Finished Filming FM&CG Episode 14

I had a great time this weekend hacking with friends and then filming The Fat Man and Circuit Girl show.  George presented a hack of his Miko keyboard where he bravely sawed it in half, twisted wires around, flipped screens and moved the control surfaces around.  He also showed the follow up to his giant metal re-verb and how it’s now permanently wired in that bathroom of his studio.

Monty, Ionn and I spent all weekend trying to cut record grooves into the front surface of CDs using my table top lathe.  The first attempt was with a 3 ft arm attached to a speaker on one end, pivoting 2 inches from the other end at the tool post and then attached to an exacto knife held in the tool holder, so it will flex with the audio.  We could see the blade moving with the music, but it wandered badly when we tried cutting the spiral grooves.  Next we tried attaching a exacto blade and feeding the audio into a chart recorder galvanometer that Monty had brought with him for a laser projection project.  This seemed promising, but again the blade wandered too much.  Finally we attached a carbide lathe tool insert, so it rotated near the axis of the galvanometer and got some audio recorded, but the chatter and rough cut in the groove made the quality about 80% white noise.   Lesson learned here is that we thought records would be easy to make, but turns out to be very difficult.

I’ve been interested in high energy particles/radiation, since I was a kid and used to spend a lot of time reading about the subject, but never considered experimenting with it until recently.  Six months ago a good friend gave me a Geiger counter and said that every nerd needed at least one around and that this was one of his spares.  ( Woz and him would pull it out on planes to show passengers how much radiation they were getting)  Then last week I stumbled onto this great site with historical experiments and the spinthariscope caught my attention  In the article they said you could make one from the americium in a smoke detector and ZnS:Cu (glow powder).  I figured it would be fairly safe to make one after reading that americium in smoke detectors emit low level alpha particle and I had several sources of ZnS around.

We picked up several smoke detectors Saturday and when we got back tested them with the geiger counter which didn’t tick much more than normal background radiation.  Ionn cut the lid off of the sensor that contained the americium, which consisted of two thin metal straps holding a steel lid down and a vented plastic cylinder .  Holding the geiger counter over this didn’t tick much until we got within 1 inch, which was a good sign that it really was only emitting alpha radiation.  When the counter was close enough to be vigorously ticking we could block almost all of the alpha radiation by slipping a sheet of paper between the sample and the counter.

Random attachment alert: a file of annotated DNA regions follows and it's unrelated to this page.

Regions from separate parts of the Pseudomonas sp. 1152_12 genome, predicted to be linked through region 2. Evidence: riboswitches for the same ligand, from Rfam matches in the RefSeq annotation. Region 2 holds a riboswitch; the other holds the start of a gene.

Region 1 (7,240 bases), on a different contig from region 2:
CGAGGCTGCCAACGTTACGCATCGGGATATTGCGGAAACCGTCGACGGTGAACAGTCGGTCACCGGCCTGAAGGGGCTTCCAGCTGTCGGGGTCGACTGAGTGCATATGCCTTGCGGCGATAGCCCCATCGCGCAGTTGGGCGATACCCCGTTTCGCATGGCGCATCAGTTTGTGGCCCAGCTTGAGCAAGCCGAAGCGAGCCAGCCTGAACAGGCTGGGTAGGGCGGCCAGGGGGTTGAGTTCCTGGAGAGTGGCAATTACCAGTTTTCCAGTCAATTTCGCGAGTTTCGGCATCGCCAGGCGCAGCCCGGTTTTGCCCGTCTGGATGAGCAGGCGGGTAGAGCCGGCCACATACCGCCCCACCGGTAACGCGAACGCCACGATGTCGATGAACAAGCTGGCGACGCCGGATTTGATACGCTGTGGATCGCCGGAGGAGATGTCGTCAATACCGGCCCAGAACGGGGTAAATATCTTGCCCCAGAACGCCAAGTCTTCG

I grabbed a small CRT from a camcorder viewfinder, busted the face off, placed it over the sample, placed it on a microscope and then we moved into a dark room in hope to see the phosphors light up when struck by radiation, but even after letting our eyes adjust we didn’t see anything.   Next I pulled some ZnS:CU glow power from the Discovery Crystals kit and sprinkled it on the sample, when back to the dark area and fairly quickly we could see what looked like a mini lightning storm in the pile of phosphor.  We then put a drop of alcohol on the phosphor, which flattened it out and gave a bit better result.  Under lower magnification the excited phosphor looked like the snow you see on the now outdated analog TV and under higher magnification it looks like little sparks jumping around.

We tried to place the sample and phosphor directly on the glass of a web cameras image sensor and make a contact microscope, but the intensity of the excited phosphor is too low for the sensor to pick up.  This was a very fun and exciting project for me and I hope I can find a more sensitive CCD camera to finish it later.

This week I continued my short FPGA tutorial series with switch de-bouncing and edge detection.  It’s not the most exciting project, but both are essential and used all over designs.  I’m looking forward to finishing the little Arduino compatible pin out FPGA board this week and when we can start getting into higher level designs.

George had to leave a bit early, so impromtuously talked about my plans for a c64 for Seth of 8bit Weapon.  I plan on putting a small FPGA board in between a secondary SID sound chip and the c64.  This will allow me to control the clocking of the secondary SID, so it can be de-tuned slightly, but can handle the clock crossing between the 1.02mhz of the NTSC C64.   By sending the same commands to both the primary and de-tuned SID I believe this will generate some nice sounds.

Monty hit a home run on this weeks show with his text2speech and the talking parrot hack.  He extracted text from an IRC client(this is where our live chat happens during the show), parsed it with perl to select certain users, assign them voices, directed it to the Macintosh speech synthesizer and then fed the audio into an animatronic parrot.  The parrot got old after a little while, but the chat room spent hours talking back and forth in they’re funny voices.  At one point I was laughing so hard I started to cry!  Thanks Monty.

Thanks to everyone who helped out at the NW Nerd Lair this weekend (Trish,Ionn, Monty, Steve) and all the viewers that tuned in for the pre and post show.

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